Incineration Slag as Key Element within a Methane Oxidation Layer on a Closed Landfill

- Assessment of Suitability: A Case Study -

GRUYTERS, Manuel Taal: Engels


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The bacterial oxidation of methane by means of semi-permeable landfill top covers has recently become an increasingly accepted tool to mitigate climate damaging landfill gas emissions. In this vein, different substrates and installation technologies have been investigated throughout the world, with respect to regional climatic conditions, as well as to local substrate availability and legal framework conditions. Thereby, methanotrophic bacteria turned out to be reliant on stable environmental conditions regarding soil temperature, moisture, and soil gas diffusivity; below or above certain variability ranges, the bacteria are actually capable of adapting to given environmental conditions, but only up to a certain extent, and only by reducing their methane oxidation activity. However, the conditions of these laboratory studies and/or simulations do not necessarily equate to given, local conditions and so far, there are only insufficient experiences about long-term studies on real landfills. In this work, an interim coverage of a former landfill for municipal waste consisting of a ca. 20cm thick profiling layer of incineration slag, a ca. 80cm mighty layer of recultivation soil, and a ca. 20cm thick layer of compost as top soil was assessed regarding its suitability for bacterial methane oxidation. After a series of preliminary laboratory investigations, a testfield was installed at the oldest part of the landfill, where the gas production was most advanced, and where the active degassing system was switched off, to see if the interim coverage was able to cope with the given methane area loading during all seasons of the year. In an examination period of about three years, the soil temperature, soil moisture, and soil gas pressure were registered by means of data logs in different soil depths within the interim coverage to identify the environmental conditions. Periodical measurements of the gas concentrations of methane, carbon dioxide, and oxygen in various soil depths were performed to trace depth- and seasonal-related gas profiles, by which the depth of the methane oxidation layer was determined. At the same time, measurements of the stable carbon isotope composition of methane and carbon dioxide were performed to prove the bacterial methane oxidation. In order to examine the impact of time and settlement on porosity and permeability of the constructed interim coverage, measurements of the hydraulic conductivity and of the intrinsic gas permeability, as well as micrographic examinations were performed.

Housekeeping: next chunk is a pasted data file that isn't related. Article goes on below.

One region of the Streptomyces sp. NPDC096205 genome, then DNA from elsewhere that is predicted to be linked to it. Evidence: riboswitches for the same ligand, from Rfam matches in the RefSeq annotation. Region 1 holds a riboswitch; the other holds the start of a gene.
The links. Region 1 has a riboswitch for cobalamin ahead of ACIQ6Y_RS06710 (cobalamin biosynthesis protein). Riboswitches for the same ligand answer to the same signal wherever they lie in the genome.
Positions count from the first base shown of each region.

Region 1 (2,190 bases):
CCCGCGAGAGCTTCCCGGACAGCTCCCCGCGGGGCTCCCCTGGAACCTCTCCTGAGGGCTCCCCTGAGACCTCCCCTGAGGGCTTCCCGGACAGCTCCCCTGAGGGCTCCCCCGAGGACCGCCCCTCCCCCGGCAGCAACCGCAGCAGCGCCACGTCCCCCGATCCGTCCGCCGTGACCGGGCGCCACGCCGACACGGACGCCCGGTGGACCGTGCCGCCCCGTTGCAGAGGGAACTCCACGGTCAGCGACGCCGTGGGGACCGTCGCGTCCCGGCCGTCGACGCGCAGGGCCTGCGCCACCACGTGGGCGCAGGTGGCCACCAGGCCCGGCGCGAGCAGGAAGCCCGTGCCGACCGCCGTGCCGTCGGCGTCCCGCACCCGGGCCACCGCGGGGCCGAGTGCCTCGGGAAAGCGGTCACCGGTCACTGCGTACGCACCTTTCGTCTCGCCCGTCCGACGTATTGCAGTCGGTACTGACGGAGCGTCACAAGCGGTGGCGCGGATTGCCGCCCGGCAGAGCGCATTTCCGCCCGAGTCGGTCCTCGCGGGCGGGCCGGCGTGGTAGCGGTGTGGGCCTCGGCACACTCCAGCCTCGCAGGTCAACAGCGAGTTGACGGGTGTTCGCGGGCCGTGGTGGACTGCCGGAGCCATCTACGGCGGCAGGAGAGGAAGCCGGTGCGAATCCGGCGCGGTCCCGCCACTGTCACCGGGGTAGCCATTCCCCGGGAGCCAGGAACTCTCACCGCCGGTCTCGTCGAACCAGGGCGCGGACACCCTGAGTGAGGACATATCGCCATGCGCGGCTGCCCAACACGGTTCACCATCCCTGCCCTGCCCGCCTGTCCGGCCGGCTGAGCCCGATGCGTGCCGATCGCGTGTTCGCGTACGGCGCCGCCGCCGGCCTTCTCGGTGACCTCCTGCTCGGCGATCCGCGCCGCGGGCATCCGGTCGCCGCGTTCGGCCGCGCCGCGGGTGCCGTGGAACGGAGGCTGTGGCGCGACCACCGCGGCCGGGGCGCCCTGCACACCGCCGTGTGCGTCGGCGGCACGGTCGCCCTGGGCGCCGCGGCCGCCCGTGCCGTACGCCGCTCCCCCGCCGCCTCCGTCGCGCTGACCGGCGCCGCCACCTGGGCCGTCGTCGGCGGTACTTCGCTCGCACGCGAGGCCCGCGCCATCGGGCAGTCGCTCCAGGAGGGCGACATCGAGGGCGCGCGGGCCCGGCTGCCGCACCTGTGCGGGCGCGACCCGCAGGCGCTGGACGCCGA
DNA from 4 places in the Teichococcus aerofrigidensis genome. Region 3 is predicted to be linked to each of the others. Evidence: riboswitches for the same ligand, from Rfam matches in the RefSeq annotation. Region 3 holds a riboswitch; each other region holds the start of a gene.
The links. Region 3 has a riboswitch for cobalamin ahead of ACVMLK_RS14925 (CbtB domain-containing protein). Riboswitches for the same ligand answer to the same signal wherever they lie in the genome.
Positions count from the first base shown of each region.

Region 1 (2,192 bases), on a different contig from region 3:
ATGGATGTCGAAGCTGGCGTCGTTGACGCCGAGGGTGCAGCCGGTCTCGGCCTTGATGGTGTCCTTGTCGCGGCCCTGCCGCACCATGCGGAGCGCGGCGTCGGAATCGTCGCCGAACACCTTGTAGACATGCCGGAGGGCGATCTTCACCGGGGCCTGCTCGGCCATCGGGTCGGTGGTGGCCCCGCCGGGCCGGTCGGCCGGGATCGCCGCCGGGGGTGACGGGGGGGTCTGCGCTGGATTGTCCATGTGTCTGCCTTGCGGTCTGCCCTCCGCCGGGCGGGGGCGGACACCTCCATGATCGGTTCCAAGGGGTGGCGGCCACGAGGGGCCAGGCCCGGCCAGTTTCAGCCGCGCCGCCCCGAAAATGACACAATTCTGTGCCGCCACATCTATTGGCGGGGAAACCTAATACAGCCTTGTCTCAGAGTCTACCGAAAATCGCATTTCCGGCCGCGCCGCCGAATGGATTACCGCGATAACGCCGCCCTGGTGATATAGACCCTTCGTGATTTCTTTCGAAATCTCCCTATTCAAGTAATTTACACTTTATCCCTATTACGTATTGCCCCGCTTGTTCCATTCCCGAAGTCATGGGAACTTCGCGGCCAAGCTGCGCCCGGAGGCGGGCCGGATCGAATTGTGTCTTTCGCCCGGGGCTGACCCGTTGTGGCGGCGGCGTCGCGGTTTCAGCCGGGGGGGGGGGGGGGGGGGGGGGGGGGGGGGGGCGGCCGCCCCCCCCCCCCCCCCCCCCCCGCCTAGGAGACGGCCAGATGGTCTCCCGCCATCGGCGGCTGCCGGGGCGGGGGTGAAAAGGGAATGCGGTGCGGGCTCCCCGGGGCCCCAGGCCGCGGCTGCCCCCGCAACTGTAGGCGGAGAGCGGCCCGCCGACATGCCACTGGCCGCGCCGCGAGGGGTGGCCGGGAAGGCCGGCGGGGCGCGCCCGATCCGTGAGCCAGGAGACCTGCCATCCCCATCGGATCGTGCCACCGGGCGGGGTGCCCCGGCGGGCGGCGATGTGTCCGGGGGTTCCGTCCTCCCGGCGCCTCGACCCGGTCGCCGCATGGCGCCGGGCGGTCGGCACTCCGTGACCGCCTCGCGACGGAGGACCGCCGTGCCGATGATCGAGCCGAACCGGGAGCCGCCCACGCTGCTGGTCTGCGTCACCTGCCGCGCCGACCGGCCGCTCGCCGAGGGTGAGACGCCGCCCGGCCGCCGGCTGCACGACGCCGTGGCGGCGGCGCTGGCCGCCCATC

Van Ditmar Boekenimport B.V.
188 pp.
Technische wetenschappen
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